You might have seen last week where I suggested some apps if you had created some 2020 fitness goals. If you downloaded some of those or others (share in the comments which ones you chose!), then you’ll well on your way. As Lao Tzu, a Chinese philosopher said, “The Journey of a thousand miles begins with a single step.” I am very proud of you for making the decision to move towards a healthier lifestyle. I know when I first started out, some of the lingo about body stats was difficult to comprehend at first. Of course, as new studies and new techniques come out, things don’t stay the same so the body stats that you are used to might have changed by now. To help those first starting out or needing a refresher, I want to go over some basics that will help you understand where you are at and how to measure the success of your weight loss journey. Seeing numbers on a scale doesn’t determine your success journey. You hear common phrases and words such as BMI and Body fat percentage, but what does that really mean? Here’s the (body) stats:
BMI (Body Mass Index)
Your body is made up of 50 – 75% water, about 3-5% bone mass, muscles and fat. Body Mass Index (BMI) is a measurement of your weight compared to your height:
(That’s weight in kilograms divided by weight in meters squared – don’t worry, there’s websites and apps for these calculations!)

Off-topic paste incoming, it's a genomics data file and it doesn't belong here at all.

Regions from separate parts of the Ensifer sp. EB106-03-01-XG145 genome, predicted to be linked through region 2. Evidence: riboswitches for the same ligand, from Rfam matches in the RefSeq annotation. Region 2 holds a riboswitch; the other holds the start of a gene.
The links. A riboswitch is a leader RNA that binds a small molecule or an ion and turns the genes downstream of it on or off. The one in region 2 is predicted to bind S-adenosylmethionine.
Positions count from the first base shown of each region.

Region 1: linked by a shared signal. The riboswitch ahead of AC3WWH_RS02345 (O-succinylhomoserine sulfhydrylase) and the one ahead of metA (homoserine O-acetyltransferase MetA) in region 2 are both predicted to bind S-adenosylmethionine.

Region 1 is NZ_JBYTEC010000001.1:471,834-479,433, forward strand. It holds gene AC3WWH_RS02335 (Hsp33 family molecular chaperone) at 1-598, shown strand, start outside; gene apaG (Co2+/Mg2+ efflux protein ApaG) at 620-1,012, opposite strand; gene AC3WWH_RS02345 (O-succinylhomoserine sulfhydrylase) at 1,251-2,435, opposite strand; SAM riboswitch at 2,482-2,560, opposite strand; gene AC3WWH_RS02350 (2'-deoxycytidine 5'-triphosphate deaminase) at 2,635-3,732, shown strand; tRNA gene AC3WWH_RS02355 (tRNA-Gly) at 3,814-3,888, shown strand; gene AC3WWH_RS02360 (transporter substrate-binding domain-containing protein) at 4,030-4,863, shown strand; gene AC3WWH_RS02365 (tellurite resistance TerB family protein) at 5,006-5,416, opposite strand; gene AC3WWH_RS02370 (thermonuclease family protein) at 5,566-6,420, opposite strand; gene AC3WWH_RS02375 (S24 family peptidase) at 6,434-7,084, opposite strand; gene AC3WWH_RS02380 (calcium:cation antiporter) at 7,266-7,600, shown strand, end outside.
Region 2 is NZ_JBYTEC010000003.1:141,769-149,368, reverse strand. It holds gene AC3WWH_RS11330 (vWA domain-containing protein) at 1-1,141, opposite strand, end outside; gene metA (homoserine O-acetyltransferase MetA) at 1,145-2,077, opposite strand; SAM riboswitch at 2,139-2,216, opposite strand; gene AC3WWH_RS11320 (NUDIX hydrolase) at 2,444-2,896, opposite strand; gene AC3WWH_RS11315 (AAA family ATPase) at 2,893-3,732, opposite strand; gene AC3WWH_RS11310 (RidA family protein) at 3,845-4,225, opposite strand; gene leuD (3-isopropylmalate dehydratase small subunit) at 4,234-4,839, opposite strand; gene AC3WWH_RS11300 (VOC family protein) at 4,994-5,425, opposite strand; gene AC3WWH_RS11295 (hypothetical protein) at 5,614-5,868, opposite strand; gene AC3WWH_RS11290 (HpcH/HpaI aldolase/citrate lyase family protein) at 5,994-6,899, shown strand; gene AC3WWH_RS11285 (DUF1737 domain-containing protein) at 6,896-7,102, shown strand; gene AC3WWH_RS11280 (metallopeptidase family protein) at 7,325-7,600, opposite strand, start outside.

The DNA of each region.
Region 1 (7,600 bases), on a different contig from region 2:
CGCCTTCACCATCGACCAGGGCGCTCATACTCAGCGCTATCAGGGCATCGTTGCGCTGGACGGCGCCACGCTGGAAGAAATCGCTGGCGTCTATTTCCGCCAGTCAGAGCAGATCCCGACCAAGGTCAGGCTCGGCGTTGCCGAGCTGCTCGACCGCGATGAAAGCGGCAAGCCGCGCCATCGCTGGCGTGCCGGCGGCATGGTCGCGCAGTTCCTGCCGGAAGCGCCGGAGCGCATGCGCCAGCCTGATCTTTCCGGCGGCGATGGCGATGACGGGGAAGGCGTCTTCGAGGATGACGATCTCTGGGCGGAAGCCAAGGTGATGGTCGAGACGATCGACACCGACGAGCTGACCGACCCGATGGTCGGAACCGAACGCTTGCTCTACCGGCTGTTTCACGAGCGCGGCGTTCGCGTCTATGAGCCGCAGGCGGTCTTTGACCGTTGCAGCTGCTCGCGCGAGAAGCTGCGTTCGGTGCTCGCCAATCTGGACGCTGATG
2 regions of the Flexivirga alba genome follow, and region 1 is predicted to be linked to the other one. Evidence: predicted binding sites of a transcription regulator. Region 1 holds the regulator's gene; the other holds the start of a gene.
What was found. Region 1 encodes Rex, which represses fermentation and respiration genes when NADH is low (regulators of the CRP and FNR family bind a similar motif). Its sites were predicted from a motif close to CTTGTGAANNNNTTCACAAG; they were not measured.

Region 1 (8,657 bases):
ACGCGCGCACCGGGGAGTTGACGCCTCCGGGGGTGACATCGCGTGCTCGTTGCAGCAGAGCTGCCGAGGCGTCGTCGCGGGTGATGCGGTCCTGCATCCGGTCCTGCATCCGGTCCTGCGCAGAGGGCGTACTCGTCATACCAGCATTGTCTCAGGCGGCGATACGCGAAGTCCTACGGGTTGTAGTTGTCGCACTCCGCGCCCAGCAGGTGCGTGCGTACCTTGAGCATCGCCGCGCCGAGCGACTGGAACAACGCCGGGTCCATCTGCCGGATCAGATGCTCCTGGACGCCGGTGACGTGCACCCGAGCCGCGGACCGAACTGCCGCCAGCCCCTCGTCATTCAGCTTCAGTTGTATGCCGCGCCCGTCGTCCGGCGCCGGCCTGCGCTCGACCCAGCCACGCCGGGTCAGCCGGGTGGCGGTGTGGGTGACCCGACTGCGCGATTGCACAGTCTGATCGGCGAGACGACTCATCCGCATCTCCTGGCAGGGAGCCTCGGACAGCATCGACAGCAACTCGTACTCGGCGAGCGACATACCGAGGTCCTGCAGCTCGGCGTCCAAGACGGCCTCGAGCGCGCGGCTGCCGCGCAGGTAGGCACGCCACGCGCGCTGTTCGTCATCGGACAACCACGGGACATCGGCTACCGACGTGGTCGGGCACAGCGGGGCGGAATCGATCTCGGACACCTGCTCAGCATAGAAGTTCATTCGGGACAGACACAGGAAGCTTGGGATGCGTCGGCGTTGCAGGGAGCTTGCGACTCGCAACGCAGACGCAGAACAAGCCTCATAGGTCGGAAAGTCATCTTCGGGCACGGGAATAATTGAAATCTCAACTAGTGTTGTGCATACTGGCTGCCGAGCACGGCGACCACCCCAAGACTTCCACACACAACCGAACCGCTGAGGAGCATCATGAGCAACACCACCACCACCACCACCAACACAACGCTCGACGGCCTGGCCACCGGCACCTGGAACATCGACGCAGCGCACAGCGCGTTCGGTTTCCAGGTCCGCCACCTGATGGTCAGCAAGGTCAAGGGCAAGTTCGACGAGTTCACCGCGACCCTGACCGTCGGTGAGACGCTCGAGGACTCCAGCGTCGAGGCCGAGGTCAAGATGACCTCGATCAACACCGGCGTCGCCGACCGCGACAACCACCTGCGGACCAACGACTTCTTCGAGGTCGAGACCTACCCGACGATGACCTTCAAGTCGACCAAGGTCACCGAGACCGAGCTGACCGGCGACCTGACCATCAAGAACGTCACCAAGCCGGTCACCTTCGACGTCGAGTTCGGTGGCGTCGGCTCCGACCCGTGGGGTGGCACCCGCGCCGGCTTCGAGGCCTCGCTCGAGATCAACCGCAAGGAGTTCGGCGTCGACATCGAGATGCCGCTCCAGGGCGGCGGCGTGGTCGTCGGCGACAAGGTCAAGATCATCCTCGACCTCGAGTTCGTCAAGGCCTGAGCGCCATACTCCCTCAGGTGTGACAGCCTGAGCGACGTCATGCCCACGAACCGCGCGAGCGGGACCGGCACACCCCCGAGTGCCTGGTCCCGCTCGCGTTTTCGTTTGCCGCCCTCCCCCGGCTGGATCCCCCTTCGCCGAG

Once you have your number, there are categories those numbers fit into:
Underweight = less than 18.5
Normal weight = 18.5 – 24.9
Overweight = 25 – 29.9
Obesity = 30 or greater
For a better breakdown, check out the full chart here: https://www.nhlbi.nih.gov/health/educational/lose_wt/BMI/bmi_tbl.pdf
Body Fat Percentage
It is a common misconception that BMI and Body Fat Percentage are the same, but these are different body stats. However, body fat percentage is not determined by weight. Your bones, organs, tendons, nerves and muscles and fat all weigh differently. This percentage is simply just the amount of fat (good or bad) in your body vs. everything else. You may have even heard before that muscles weigh more than fat, but really they weight about the same, it’s just that fat is much bulkier.
So what exactly does 1 pound of fat and muscle look like?
Credit: Google Image Search
To put fat in a better perspective, 1 pound of fat is amount the size of a normal coffee mug (btw, what a cute mug right?!):
Credit: Google Image Search
To burn off that one 1 pound of fat, you’ll need to burn off an estimated 3,5000 calories. For this week, we’re going to talk quickly about movement (but stay tuned for next week’s edition where I’ll talk about the power of movement)
I like to move it, move it
Credit: Google Image Search
Adults (without Chronic illnesses or restrictions) should do at least 150 minutes (that’s 2.5 hours) up to 300 minutes (that’s 5 hours) of exercise that is considered a moderate-intensity. If doing what is considered a vigorous intensity, it is recommended a 75 minutes (that’s 1 hour and 15 minutes). A combination of both is highly ideal. Add in 2-3 days of some time of strength training (doesn’t mean you have to do weights!)